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Aerial view of Oude Westen with superimposed route and interventions
Aerial view of Oude Westen with superimposed route and interventions

Collage of revitalized public area along the route
Collage of revitalized public area along the route

Wood model of planning area with interventions marked in purple
Wood model of planning area with interventions marked in purple

Detailed urban plan
Detailed urban plan

Courtyard of revitalized block
Courtyard of revitalized block

Entrance to arcade through block
Entrance to arcade through block

Aerial view of architectural proposal
Aerial view of architectural proposal





PROJECTINDEX
 
SEQUENCE
Technische Universiteit Eindhoven
ARCHITECTURE

A walk through Rotterdam’s Old West quarter
The design consists of an urban plan that unfurls a sequence of public spaces. Subtly inserted across the the context, these interventions combine as an area of encounter. One of the interventions has been worked up into an architectural plan. The project seeks to show that design briefs in a larger urban area can be more firmly stitched together by uniting architecture and urban design.
It was the train of thought in Gordon Cullen’s book ‘The Concise Townscape’ that prompted my final-year research project. This regards the city from the perspective of an observer moving through it and introduces what Cullen calls ‘the art of the environment’. While historical cities possess this art, it has irrefutably vanished from today’s urban design practice. Walking through an urban setting, we seek to become intuitively conscious of our position and relate to our surroundings.
In considering how perspectives open and close as we move through the city, a range of relationships with the surroundings can be discovered and created.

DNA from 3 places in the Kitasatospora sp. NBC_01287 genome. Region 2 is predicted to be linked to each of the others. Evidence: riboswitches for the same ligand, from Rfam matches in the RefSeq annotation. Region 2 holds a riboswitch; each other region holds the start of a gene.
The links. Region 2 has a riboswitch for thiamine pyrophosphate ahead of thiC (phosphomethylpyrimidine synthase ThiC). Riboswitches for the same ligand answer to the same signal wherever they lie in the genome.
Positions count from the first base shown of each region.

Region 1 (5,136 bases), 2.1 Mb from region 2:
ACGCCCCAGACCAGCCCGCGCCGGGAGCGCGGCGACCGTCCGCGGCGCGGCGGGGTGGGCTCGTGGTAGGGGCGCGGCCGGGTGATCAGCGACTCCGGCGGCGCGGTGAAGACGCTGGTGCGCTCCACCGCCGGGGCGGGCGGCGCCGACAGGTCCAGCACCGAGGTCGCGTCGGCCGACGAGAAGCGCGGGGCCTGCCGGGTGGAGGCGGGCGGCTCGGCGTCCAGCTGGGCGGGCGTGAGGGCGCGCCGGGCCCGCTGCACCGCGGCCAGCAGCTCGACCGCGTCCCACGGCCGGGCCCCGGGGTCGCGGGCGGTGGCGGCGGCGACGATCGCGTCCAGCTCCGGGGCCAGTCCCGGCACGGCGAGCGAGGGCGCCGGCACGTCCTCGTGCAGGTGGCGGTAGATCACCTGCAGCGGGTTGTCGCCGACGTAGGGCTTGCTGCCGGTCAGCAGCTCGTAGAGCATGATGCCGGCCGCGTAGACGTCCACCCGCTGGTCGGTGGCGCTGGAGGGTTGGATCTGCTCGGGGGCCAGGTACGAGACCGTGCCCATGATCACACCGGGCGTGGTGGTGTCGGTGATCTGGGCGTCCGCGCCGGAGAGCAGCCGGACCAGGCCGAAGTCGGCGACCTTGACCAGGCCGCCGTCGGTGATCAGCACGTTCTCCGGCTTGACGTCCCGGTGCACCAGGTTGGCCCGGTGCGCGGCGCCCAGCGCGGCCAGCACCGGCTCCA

The study assesses whether ‘the art of the environment’ can make a difference to revitalizing an urban area. It began with the following research questions: When viewing Oude Westen from the perspective of Cullen and Jacobs, how can we use the intermediate area as an architectural means to revitalize Oude Westen and mediate between an autonomous urban area and the rest of the city? And how can an observation help when creating new interventions and revitalizing public spaces along this intermediate area that lock into Oude Westen’s identity?’
I investigated the area using a series of observations, from which I drew a number of conclusions. The urban plan I drew up in response to these conclusions shows interventions subtly inserted into their surroundings at a number of locations. A ‘toolbox’ developed for the plan acts as a framework for all these interventions.
The architectural plan helped to test the toolbox. Contrasts in the frontage within the block are to respect the perimeter and history of the city blocks in the area. This plan is valuable in showing in many ways how we should deal in an urban context with the siting of city blocks along the public route.

Thinking about the art of the environment while making the design made me aware of the qualities of a specific place in relation to a greater whole. A ‘melody’ for the city can be found by closely studying that city through the eyes of people moving through it to their own rhythm and harmonies. This melody has highs and lows but should always be read as a single entity.